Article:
Volvo CE set up a working lab in a Skanska quarry to study how to make fully-electric equipment a reality

Marcia Doyle
Updated Jul 31, 2015

Volvo CE in quarry

Volvo Construction Equipment is partnering with multinational construction firm Skanska Sweden and the Swedish Energy Agency on a nearly $25 million research project that will examine electromobility possibilities in a quarry environment.

“The interesting thing about quarries is that you have so many different functions on one site,” said Erik Brandsma, director-general of the Swedish Energy Agency, in a conversation with Equipment World following the research announcement, which took place at the Construction Climate Change summit, in Gothenburg, Sweden. “The key here is to look at the whole system and how each component integrates with each other in order to get energy efficiency benefits. For example, if you’re depending on energy that’s still primarily generated by coal, you’re not dealing with the total problem.”

Brandsma said if the research demonstration project can identify specific quarry functions that can be electrified—such as a direct cable feed to an excavator that stays fairly stationary—these would perhaps lead to a template that can be used in other areas, such as construction. “It’s not just one yellow machine,” he said. “It’s how it all fits together.”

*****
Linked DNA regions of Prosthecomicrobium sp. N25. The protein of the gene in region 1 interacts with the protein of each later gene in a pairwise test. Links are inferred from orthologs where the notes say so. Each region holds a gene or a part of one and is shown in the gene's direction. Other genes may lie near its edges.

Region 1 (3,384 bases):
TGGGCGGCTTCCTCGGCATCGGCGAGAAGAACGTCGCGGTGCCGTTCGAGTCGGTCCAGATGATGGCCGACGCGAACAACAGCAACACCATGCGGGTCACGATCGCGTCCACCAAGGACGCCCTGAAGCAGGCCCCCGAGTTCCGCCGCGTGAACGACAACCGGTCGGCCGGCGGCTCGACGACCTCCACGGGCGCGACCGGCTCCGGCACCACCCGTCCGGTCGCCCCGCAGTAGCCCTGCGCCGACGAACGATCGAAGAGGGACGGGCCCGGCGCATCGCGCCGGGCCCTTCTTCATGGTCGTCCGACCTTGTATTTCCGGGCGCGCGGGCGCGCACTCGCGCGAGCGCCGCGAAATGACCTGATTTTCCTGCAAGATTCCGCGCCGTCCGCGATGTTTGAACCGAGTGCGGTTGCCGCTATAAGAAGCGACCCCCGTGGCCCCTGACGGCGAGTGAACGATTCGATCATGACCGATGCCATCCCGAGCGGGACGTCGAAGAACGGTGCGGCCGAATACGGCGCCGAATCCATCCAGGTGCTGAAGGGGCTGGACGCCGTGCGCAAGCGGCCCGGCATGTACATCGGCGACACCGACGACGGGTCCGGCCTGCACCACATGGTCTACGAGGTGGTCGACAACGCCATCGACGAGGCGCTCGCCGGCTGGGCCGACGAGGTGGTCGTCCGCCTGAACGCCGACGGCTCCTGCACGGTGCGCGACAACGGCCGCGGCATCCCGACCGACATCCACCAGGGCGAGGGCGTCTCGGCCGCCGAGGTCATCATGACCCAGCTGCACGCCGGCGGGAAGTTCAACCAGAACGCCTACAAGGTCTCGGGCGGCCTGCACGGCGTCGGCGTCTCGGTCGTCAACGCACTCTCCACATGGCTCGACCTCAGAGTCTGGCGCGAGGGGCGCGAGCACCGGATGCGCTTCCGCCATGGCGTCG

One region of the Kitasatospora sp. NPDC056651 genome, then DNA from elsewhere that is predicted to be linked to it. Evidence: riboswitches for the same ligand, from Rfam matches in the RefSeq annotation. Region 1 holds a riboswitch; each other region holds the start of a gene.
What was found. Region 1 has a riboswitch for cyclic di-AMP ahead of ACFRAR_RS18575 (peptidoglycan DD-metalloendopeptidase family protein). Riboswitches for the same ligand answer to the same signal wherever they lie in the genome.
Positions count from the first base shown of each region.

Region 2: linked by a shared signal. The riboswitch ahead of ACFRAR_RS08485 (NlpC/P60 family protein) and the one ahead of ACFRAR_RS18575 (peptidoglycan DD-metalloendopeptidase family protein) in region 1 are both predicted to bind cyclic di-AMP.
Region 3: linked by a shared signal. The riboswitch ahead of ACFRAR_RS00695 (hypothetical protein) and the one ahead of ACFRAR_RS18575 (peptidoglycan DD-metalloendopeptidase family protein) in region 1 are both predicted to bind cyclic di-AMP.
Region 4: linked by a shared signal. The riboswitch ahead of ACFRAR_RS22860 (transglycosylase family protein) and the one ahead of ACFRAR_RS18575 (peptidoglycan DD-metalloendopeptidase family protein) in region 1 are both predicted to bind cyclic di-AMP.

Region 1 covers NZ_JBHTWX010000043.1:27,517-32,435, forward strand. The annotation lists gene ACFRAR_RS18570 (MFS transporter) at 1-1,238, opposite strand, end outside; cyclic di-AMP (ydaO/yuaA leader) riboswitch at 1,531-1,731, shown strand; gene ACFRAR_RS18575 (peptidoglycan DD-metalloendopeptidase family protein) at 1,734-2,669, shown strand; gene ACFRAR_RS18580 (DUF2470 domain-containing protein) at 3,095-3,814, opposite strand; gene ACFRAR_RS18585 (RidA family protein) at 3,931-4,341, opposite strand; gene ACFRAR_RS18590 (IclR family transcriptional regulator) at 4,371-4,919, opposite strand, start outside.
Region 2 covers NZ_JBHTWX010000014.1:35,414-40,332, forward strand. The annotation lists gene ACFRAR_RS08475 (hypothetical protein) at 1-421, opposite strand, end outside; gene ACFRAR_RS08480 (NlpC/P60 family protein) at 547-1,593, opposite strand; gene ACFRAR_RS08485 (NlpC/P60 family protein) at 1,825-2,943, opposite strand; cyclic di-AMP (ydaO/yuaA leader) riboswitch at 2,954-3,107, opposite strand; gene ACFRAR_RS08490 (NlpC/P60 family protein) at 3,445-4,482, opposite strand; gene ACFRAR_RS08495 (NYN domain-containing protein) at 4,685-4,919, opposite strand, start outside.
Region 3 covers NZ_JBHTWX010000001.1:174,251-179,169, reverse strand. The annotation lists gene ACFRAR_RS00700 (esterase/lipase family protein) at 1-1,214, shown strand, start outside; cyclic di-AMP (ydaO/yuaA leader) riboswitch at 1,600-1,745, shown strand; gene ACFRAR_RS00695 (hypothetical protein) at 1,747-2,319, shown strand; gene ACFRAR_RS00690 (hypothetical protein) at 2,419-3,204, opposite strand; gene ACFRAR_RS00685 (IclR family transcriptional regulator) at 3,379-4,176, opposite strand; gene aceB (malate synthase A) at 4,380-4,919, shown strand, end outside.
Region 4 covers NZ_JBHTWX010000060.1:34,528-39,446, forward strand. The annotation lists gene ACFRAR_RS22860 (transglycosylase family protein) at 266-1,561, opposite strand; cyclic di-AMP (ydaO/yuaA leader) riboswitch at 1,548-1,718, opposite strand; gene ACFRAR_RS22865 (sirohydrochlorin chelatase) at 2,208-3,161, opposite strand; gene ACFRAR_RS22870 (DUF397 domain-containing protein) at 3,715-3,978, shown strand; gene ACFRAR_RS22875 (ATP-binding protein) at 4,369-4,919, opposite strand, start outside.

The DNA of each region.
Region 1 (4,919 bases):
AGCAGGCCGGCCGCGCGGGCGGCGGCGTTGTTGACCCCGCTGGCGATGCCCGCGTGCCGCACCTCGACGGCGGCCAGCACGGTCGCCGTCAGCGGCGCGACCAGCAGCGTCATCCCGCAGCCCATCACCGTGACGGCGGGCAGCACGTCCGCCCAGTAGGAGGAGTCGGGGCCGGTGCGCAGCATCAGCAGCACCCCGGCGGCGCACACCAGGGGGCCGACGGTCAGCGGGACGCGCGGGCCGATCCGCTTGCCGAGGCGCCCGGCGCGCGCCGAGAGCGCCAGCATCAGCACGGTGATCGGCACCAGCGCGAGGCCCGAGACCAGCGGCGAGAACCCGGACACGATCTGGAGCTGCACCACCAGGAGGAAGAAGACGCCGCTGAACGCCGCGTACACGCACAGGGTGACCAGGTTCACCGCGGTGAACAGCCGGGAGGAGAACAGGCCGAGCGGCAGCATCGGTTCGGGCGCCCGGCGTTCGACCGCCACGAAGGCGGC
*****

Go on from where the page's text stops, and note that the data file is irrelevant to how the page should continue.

Compared with using diesel, Brandsma sees the possibility of an energy use savings of up to 71 percent being identified by the research.

More details surrounding the research project will be determined this fall, according to Jenny Elfsberg, Volvo CE’s director of emerging technologies in an interview during the Volvo Days customer event in Eskilstuna, Sweden.

“When we first started talking about this with Skanska, we quickly came to the conclusion that it would be difficult to talk about reducing diesel fuel emissions without talking about how we would change the production process,” she said. “Not only do we have to eliminate emissions, but we also have to increase production,” which involves the total site, including machines (such as crushers) that Volvo does not make.

The project, conducted with the help of two Swedish universities, will be completed in 2018.

Quarries became the test lab because they are less dynamic than construction sites, and “we needed a process where we could actually compare the existing process with how we propose to change it,” Elfsberg says. There were also some “quick wins,” such as fully electric excavators, which are now available primarily in material handling applications, although Volvo does not currently make a fully electric model. “This is the first step to showing a complete site solution and how future quarries could operate,” she says.

What about autonomous machines? While Volvo sees fully autonomous machines in the long term, for this project, Elfsberg expects the topic to be explored and to make “some part of the operation autonomous.”

“We know our customers will buy technologically advanced machines when it makes business sense, when they can cut costs and increase uptime,” Elfsberg continued.  “We don’t exist to provide fancy new technology; we exist because we can give our customers solutions that helps them do their work.”

The Construction Climate Change summit, hosted by Volvo, examined ways to mitigate climate change through industry, government and community initiatives.  “We are part of the problem, so we must be part of solution, not just with words but also with action,” said Martin Weissburg , Volvo CE president when opening the summit.